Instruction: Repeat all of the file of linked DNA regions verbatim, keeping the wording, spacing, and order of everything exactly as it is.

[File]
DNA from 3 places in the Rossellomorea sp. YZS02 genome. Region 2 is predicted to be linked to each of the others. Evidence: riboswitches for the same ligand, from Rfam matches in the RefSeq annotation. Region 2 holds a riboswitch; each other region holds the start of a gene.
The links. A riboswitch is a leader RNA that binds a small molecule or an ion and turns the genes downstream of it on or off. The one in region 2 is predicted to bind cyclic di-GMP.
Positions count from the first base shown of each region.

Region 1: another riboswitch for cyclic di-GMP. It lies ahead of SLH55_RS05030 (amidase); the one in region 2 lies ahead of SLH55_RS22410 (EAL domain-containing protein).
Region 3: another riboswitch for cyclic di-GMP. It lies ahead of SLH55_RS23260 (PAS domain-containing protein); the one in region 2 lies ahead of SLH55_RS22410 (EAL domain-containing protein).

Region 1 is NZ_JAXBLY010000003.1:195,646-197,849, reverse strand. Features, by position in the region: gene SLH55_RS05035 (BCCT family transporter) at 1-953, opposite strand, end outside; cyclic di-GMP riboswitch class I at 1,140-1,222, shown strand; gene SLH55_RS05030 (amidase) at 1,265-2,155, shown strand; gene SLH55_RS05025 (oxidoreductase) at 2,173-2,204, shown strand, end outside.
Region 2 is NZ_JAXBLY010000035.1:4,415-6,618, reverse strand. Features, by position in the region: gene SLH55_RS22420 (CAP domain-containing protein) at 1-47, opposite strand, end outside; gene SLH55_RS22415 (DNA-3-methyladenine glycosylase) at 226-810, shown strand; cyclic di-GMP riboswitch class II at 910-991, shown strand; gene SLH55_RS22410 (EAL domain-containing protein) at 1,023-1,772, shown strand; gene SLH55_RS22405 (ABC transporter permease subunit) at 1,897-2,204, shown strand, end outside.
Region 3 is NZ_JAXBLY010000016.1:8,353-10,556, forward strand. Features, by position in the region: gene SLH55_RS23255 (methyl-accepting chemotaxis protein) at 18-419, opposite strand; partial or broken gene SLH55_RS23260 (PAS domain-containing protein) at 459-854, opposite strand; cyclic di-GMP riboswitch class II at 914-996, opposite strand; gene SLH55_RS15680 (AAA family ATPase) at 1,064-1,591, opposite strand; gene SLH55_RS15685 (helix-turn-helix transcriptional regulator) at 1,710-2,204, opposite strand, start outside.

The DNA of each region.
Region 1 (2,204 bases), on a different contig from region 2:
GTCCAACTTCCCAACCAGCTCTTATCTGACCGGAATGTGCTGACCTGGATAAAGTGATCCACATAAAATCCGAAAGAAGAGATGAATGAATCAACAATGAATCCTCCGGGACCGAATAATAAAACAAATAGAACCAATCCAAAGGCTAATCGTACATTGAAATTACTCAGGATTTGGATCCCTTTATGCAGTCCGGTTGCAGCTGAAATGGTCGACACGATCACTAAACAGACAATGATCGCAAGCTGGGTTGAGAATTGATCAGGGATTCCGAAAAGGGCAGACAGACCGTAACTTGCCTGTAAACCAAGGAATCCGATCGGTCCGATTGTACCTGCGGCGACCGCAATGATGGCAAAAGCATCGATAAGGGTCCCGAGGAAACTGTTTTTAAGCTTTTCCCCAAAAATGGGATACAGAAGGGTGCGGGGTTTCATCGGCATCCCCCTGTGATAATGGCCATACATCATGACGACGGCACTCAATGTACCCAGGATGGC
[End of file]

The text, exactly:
DNA from 3 places in the Rossellomorea sp. YZS02 genome. Region 2 is predicted to be linked to each of the others. Evidence: riboswitches for the same ligand, from Rfam matches in the RefSeq annotation. Region 2 holds a riboswitch; each other region holds the start of a gene.
The links. A riboswitch is a leader RNA that binds a small molecule or an ion and turns the genes downstream of it on or off. The one in region 2 is predicted to bind cyclic di-GMP.
Positions count from the first base shown of each region.

Region 1: another riboswitch for cyclic di-GMP. It lies ahead of SLH55_RS05030 (amidase); the one in region 2 lies ahead of SLH55_RS22410 (EAL domain-containing protein).
Region 3: another riboswitch for cyclic di-GMP. It lies ahead of SLH55_RS23260 (PAS domain-containing protein); the one in region 2 lies ahead of SLH55_RS22410 (EAL domain-containing protein).

Region 1 is NZ_JAXBLY010000003.1:195,646-197,849, reverse strand. Features, by position in the region: gene SLH55_RS05035 (BCCT family transporter) at 1-953, opposite strand, end outside; cyclic di-GMP riboswitch class I at 1,140-1,222, shown strand; gene SLH55_RS05030 (amidase) at 1,265-2,155, shown strand; gene SLH55_RS05025 (oxidoreductase) at 2,173-2,204, shown strand, end outside.
Region 2 is NZ_JAXBLY010000035.1:4,415-6,618, reverse strand. Features, by position in the region: gene SLH55_RS22420 (CAP domain-containing protein) at 1-47, opposite strand, end outside; gene SLH55_RS22415 (DNA-3-methyladenine glycosylase) at 226-810, shown strand; cyclic di-GMP riboswitch class II at 910-991, shown strand; gene SLH55_RS22410 (EAL domain-containing protein) at 1,023-1,772, shown strand; gene SLH55_RS22405 (ABC transporter permease subunit) at 1,897-2,204, shown strand, end outside.
Region 3 is NZ_JAXBLY010000016.1:8,353-10,556, forward strand. Features, by position in the region: gene SLH55_RS23255 (methyl-accepting chemotaxis protein) at 18-419, opposite strand; partial or broken gene SLH55_RS23260 (PAS domain-containing protein) at 459-854, opposite strand; cyclic di-GMP riboswitch class II at 914-996, opposite strand; gene SLH55_RS15680 (AAA family ATPase) at 1,064-1,591, opposite strand; gene SLH55_RS15685 (helix-turn-helix transcriptional regulator) at 1,710-2,204, opposite strand, start outside.

The DNA of each region.
Region 1 (2,204 bases), on a different contig from region 2:
GTCCAACTTCCCAACCAGCTCTTATCTGACCGGAATGTGCTGACCTGGATAAAGTGATCCACATAAAATCCGAAAGAAGAGATGAATGAATCAACAATGAATCCTCCGGGACCGAATAATAAAACAAATAGAACCAATCCAAAGGCTAATCGTACATTGAAATTACTCAGGATTTGGATCCCTTTATGCAGTCCGGTTGCAGCTGAAATGGTCGACACGATCACTAAACAGACAATGATCGCAAGCTGGGTTGAGAATTGATCAGGGATTCCGAAAAGGGCAGACAGACCGTAACTTGCCTGTAAACCAAGGAATCCGATCGGTCCGATTGTACCTGCGGCGACCGCAATGATGGCAAAAGCATCGATAAGGGTCCCGAGGAAACTGTTTTTAAGCTTTTCCCCAAAAATGGGATACAGAAGGGTGCGGGGTTTCATCGGCATCCCCCTGTGATAATGGCCATACATCATGACGACGGCACTCAATGTACCCAGGATGGC